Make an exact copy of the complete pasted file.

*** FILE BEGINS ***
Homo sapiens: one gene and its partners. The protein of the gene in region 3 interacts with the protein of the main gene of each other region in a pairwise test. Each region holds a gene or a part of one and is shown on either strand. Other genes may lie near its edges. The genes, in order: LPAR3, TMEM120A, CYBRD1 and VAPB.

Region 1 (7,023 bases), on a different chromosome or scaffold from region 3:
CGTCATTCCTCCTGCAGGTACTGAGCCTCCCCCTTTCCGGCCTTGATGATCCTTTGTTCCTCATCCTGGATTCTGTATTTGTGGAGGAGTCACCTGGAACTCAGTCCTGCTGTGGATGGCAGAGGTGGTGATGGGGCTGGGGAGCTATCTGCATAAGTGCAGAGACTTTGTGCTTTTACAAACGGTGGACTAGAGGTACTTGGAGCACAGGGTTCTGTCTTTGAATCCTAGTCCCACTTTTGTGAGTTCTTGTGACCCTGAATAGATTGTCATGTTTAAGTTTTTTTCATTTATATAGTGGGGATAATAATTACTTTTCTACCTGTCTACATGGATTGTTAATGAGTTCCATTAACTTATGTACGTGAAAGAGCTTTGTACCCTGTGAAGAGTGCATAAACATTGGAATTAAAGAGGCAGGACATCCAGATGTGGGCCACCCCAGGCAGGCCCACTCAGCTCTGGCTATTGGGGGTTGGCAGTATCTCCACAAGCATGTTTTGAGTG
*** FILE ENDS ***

Homo sapiens: one gene and its partners. The protein of the gene in region 3 interacts with the protein of the main gene of each other region in a pairwise test. Each region holds a gene or a part of one and is shown on either strand. Other genes may lie near its edges. The genes, in order: LPAR3, TMEM120A, CYBRD1 and VAPB.

Region 1 (7,023 bases), on a different chromosome or scaffold from region 3:
CGTCATTCCTCCTGCAGGTACTGAGCCTCCCCCTTTCCGGCCTTGATGATCCTTTGTTCCTCATCCTGGATTCTGTATTTGTGGAGGAGTCACCTGGAACTCAGTCCTGCTGTGGATGGCAGAGGTGGTGATGGGGCTGGGGAGCTATCTGCATAAGTGCAGAGACTTTGTGCTTTTACAAACGGTGGACTAGAGGTACTTGGAGCACAGGGTTCTGTCTTTGAATCCTAGTCCCACTTTTGTGAGTTCTTGTGACCCTGAATAGATTGTCATGTTTAAGTTTTTTTCATTTATATAGTGGGGATAATAATTACTTTTCTACCTGTCTACATGGATTGTTAATGAGTTCCATTAACTTATGTACGTGAAAGAGCTTTGTACCCTGTGAAGAGTGCATAAACATTGGAATTAAAGAGGCAGGACATCCAGATGTGGGCCACCCCAGGCAGGCCCACTCAGCTCTGGCTATTGGGGGTTGGCAGTATCTCCACAAGCATGTTTTGAGTG